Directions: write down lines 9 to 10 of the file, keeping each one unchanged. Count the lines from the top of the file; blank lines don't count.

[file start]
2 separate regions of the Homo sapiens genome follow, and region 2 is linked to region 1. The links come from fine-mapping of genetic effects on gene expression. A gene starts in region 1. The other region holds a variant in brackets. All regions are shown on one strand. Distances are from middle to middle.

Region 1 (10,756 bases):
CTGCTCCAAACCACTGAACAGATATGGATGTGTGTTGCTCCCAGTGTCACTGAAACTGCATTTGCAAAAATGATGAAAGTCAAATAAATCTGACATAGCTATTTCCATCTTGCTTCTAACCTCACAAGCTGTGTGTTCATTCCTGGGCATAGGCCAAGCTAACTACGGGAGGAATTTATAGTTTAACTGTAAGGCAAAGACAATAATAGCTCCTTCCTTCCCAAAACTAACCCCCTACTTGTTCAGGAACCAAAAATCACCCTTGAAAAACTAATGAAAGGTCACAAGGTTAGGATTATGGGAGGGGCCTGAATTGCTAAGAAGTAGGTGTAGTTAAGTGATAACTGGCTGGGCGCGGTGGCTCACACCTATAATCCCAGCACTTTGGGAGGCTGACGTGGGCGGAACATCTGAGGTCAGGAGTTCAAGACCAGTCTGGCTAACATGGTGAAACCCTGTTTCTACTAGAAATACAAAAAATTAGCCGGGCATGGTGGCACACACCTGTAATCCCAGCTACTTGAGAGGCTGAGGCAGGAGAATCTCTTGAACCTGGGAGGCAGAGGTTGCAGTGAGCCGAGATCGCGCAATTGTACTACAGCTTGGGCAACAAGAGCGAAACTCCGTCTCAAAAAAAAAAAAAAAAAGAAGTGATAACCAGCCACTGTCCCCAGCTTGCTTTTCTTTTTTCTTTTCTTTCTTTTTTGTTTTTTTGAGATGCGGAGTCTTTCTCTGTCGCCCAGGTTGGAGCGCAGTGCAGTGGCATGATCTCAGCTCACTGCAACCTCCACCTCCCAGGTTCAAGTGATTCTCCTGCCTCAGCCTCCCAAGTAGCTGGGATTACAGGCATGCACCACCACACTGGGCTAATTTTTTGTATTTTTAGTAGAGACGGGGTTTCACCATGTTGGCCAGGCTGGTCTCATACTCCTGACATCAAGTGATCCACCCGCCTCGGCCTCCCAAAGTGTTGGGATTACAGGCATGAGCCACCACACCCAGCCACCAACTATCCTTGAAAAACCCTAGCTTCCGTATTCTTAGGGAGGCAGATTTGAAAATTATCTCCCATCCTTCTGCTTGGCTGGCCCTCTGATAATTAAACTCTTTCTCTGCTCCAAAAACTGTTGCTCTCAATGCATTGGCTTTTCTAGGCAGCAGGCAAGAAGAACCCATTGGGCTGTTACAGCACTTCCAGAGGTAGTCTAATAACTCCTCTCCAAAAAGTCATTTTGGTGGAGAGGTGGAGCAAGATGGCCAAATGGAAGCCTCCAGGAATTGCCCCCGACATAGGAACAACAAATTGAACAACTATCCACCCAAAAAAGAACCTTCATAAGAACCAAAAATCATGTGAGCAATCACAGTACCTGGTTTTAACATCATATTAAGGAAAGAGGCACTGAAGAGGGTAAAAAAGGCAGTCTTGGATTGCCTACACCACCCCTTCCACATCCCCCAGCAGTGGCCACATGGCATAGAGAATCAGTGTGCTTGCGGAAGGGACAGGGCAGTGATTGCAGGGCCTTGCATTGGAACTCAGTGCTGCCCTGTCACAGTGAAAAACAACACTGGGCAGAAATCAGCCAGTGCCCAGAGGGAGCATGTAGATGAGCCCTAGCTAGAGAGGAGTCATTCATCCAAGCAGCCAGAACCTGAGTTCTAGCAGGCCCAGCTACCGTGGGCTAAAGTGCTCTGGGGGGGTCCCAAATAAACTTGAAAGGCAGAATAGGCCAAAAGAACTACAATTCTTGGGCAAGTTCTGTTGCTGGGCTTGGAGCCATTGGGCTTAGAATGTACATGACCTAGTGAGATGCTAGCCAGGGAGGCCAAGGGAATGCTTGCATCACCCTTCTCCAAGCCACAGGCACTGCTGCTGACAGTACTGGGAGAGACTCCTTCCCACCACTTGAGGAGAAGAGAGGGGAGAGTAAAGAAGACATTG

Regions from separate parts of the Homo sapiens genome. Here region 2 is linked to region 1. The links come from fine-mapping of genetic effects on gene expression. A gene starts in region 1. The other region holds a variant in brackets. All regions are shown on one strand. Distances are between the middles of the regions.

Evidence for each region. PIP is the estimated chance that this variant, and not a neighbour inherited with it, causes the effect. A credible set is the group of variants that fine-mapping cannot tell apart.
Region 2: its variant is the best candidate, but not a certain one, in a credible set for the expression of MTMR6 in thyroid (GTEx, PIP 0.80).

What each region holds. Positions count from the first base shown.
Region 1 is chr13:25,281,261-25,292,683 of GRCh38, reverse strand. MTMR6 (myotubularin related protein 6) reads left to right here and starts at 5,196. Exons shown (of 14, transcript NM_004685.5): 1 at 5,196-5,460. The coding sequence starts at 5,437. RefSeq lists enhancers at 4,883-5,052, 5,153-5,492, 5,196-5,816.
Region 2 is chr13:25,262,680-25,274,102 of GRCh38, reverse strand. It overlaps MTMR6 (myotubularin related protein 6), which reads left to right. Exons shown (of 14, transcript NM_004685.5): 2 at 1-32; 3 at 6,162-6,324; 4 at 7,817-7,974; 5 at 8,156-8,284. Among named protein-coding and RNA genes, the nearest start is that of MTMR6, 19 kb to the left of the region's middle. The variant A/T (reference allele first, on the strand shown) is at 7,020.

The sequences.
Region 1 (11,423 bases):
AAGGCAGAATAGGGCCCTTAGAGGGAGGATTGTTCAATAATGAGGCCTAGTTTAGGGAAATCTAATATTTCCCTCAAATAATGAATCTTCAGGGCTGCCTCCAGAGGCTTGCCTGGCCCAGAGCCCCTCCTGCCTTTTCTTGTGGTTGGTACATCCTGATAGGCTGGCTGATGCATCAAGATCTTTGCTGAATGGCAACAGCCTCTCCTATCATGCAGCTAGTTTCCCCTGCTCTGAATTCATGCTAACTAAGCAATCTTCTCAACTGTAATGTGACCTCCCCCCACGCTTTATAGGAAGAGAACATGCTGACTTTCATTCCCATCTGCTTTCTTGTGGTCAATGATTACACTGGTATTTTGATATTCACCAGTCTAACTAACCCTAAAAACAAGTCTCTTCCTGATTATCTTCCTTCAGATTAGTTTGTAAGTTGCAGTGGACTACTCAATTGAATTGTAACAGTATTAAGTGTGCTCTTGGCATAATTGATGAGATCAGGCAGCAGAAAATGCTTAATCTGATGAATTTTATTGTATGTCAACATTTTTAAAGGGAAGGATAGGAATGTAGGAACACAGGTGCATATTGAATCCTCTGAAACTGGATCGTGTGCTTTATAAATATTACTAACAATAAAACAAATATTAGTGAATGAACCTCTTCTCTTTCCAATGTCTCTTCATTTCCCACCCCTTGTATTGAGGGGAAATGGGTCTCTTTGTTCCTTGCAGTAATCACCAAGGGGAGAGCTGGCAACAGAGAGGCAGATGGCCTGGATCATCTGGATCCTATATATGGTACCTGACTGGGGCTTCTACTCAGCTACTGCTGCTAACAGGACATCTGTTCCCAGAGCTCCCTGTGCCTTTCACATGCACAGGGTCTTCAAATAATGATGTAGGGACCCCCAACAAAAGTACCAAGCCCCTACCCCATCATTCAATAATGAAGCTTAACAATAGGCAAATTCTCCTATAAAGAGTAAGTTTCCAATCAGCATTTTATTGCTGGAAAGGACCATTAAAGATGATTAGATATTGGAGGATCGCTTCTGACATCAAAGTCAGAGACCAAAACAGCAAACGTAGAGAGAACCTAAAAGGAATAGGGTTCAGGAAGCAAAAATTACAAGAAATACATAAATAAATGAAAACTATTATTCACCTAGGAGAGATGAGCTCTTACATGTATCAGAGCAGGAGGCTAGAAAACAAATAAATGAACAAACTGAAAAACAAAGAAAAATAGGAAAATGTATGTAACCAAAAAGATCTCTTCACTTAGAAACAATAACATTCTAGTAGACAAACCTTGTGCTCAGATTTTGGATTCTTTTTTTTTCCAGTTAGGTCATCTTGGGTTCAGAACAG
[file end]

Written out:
Region 2 is chr13:25,262,680-25,274,102 of GRCh38, reverse strand. It overlaps MTMR6 (myotubularin related protein 6), which reads left to right. Exons shown (of 14, transcript NM_004685.5): 2 at 1-32; 3 at 6,162-6,324; 4 at 7,817-7,974; 5 at 8,156-8,284. Among named protein-coding and RNA genes, the nearest start is that of MTMR6, 19 kb to the left of the region's middle. The variant A/T (reference allele first, on the strand shown) is at 7,020.

The sequences.